This brings us to a relatively new and emerging field of study that seeks to understand the relationship between the science of the brain and religion: neurotheology.[17] Neurotheology is an interesting discipline in its own right; it is truly multidisciplinary in nature. It connects and recombines several scientific concentrations even transcends them. It is an area that crosses traditional scientific boundaries by including the fields of religion, theology, philosophy, and anthropology, in addition to the neuroscience fields including cognitive sciences and psychology.[20] This approach helps build contributions in a multidirectional way, collectively enhancing our knowledge and understandings in a sensitive manner. Neurotheology can be an important method for better understanding of the already described associations between religiosity and health. In fact, several studies and experiments have been conducted on brain regions showing changes and affecting several spots after religious or spiritual experiences. Neuroimaging studies reveal how brain activity is affected by prayer and meditation, and more interestingly, there are differences in brain activity between secular meditations compared to religious-based practices.[2] Other neuropsychology and psychopharmacology studies performed corroborate these findings or purport stimulation activities.[6],[8],[18]

However, a cautionary note. Neurotheology can be a very fruitful approach in enhancing our knowledge, but some proponents of it seem to be more interested in using it to explain away religion. That believing in God, the concept of the soul, or having spiritual/religious experiences are simply the result of underlying neurological processes that can be explained from an evolutionary perspective.[4] The neuroscientific reductionistic approach disapproves of religious phenomena as irrational and not scientific. Since religion/theology is not scientific, a scientific surrogate is required, such as neurotheology. On the other hand, atheists can argue that neural occurrences are a result, not cause, of genuine religious phenomena.[21]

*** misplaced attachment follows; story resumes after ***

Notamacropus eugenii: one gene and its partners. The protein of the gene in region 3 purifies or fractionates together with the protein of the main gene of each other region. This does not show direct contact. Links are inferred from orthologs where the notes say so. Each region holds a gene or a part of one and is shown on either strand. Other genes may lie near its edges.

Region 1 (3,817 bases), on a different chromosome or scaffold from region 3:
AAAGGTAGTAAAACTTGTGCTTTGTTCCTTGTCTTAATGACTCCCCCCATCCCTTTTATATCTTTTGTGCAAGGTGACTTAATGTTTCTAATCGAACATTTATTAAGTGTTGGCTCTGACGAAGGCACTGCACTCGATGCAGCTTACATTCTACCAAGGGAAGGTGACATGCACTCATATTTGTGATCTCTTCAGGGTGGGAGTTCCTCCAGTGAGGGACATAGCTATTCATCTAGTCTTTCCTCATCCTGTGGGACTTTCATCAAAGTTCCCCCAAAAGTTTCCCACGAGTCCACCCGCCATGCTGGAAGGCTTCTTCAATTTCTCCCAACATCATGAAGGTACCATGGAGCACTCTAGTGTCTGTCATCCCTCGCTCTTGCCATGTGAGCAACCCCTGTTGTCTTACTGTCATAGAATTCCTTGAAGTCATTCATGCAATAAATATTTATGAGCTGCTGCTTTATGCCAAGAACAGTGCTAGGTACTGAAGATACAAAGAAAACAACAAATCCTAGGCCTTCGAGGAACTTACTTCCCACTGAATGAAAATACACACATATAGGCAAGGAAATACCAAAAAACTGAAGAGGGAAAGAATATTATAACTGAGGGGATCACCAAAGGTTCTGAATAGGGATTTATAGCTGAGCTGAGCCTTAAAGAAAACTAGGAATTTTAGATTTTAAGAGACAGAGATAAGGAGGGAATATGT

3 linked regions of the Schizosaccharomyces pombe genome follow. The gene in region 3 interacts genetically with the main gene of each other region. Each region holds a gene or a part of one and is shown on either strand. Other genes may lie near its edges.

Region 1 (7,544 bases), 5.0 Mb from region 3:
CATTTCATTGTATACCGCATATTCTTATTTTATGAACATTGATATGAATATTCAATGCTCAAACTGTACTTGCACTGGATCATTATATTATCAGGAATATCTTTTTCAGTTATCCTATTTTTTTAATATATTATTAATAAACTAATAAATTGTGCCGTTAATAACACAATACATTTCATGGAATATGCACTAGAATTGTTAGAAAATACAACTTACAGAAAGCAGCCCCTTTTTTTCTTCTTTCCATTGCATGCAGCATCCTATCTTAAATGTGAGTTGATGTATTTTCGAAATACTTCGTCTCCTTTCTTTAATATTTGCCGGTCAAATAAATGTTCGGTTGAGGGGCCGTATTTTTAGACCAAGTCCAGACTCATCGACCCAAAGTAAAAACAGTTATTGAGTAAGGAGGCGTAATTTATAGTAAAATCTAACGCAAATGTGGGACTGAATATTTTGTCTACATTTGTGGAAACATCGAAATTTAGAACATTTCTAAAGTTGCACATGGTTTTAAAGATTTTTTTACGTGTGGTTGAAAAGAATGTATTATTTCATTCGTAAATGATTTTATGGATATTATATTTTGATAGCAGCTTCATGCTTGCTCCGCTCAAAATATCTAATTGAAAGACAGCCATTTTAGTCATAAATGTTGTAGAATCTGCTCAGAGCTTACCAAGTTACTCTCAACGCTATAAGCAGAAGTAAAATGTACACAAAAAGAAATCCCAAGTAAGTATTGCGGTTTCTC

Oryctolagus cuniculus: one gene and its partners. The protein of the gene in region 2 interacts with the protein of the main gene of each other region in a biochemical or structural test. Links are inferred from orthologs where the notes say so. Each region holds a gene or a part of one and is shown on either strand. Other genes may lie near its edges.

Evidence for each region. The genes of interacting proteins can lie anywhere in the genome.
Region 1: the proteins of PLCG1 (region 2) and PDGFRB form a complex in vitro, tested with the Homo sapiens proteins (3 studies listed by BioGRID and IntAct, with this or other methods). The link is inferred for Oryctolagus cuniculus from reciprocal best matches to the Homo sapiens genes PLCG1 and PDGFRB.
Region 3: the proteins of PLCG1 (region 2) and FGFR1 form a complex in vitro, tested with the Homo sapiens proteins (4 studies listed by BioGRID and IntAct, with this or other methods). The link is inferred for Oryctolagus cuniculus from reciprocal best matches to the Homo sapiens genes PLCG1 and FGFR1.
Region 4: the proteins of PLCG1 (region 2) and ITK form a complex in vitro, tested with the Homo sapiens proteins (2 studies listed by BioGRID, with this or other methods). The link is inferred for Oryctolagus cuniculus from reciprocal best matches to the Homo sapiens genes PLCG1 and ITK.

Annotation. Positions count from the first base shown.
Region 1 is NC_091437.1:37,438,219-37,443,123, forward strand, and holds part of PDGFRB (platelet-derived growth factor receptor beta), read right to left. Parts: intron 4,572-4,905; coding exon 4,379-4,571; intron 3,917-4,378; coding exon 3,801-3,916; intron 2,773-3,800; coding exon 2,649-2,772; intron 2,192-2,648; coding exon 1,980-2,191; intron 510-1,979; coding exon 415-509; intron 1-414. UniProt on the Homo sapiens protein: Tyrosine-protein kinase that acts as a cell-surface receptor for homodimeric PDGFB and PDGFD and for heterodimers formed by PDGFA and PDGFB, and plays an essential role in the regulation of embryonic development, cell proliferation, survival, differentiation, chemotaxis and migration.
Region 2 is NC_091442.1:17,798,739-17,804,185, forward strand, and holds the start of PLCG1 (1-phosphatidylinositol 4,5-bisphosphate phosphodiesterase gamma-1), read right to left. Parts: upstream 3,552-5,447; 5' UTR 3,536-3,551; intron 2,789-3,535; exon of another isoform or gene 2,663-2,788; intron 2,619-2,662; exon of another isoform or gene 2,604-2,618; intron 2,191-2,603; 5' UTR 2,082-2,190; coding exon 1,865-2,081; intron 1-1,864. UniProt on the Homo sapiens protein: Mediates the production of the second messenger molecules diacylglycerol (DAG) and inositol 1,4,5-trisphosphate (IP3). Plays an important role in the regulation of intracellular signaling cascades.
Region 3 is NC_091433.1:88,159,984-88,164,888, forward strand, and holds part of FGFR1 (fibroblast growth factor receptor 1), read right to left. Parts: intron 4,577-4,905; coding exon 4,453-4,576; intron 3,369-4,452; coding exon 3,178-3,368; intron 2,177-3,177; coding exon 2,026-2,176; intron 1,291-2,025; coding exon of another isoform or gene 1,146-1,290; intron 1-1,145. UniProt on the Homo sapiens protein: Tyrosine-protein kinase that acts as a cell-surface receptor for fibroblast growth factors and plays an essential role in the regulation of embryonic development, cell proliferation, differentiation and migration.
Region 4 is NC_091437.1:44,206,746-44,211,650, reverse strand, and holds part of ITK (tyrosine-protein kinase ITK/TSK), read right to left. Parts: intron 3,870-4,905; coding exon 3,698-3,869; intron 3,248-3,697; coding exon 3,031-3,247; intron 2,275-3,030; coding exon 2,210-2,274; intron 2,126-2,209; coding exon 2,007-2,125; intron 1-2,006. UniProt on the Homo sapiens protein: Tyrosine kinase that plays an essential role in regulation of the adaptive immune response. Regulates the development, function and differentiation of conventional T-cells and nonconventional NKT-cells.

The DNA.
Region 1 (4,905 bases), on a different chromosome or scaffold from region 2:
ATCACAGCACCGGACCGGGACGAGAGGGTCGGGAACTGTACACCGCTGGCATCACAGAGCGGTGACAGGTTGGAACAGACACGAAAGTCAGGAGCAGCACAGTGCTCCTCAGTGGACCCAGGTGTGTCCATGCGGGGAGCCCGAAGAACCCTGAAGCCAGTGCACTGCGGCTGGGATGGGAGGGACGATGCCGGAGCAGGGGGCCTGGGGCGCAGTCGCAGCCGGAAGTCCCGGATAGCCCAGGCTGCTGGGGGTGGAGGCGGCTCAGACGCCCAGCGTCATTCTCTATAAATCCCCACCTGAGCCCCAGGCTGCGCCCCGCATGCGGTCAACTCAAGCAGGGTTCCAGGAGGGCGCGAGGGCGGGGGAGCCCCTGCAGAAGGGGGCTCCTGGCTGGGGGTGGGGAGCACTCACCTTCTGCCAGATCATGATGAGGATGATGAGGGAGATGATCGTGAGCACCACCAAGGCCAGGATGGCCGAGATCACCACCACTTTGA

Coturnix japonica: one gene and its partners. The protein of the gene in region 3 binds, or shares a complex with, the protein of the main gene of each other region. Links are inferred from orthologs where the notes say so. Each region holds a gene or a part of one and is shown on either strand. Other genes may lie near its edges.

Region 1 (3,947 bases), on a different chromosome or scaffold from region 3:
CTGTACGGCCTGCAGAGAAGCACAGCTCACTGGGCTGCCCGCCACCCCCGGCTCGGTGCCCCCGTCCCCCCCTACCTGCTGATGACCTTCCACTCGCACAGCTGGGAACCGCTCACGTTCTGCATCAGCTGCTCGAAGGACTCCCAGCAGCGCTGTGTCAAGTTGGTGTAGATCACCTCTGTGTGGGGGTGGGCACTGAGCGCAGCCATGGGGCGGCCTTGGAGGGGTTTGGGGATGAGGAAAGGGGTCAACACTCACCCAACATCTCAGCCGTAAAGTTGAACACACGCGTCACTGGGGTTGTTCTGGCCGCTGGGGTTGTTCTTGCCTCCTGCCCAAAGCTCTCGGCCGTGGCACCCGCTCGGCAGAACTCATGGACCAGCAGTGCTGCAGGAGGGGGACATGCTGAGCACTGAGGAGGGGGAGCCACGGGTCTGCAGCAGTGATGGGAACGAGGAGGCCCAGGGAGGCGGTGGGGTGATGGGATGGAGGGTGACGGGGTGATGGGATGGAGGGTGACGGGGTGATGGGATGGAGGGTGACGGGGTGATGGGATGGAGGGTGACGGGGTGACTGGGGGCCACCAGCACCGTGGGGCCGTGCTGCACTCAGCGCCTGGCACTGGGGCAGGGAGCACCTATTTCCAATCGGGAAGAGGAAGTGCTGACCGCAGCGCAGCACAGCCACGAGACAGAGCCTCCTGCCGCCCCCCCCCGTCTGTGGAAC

It is important to take a step back and reflect on the fundamental nature and process of science in our modern time. The most powerful method of acquiring scientific knowledge has been the development of the rigorous, empirical, and skeptical scientific method. There is no doubt that the scientific method has played a major role in advancing human thought, experience and civilization. Without getting into too many details, the scientific method ultimately is a tool designed by humans. It is built on certain axioms, has a specific design and achieves certain goals. This forms the methodological basis of neurosciences, including neurotheology. However, just like any other tool we design, utilizing it outside of its intended use can be detrimental.

The challenge that is posed is how can a reductionistic, materialistic scientific method be the tool to conceptualize, measure, and evaluate an immaterial, divine concept such as a soul? Has truth been reduced to only what the scientific method and science can determine?

In Islam, science is ultimately a fundamental part and extension of religious endeavor, thought, and practice. Since God is the source of all knowledge and absolute truth, there can be no conflict among divine scripture and other truths, whether they are from science or other methods. Re-engaging religion and spirituality into science is an important step in reconnecting with the human condition. However, all results of such an endeavor needs to be cautiously interpreted and within the context of their religious framework. The appropriate understanding and linkage between the brain and faith has an enormous implications on mental health and wellbeing in terms of policy recommendations, policy making/guidelines, and final successful implementation.

Financial support and sponsorship

Nil.

Conflicts of interest

There are no conflicts of interest.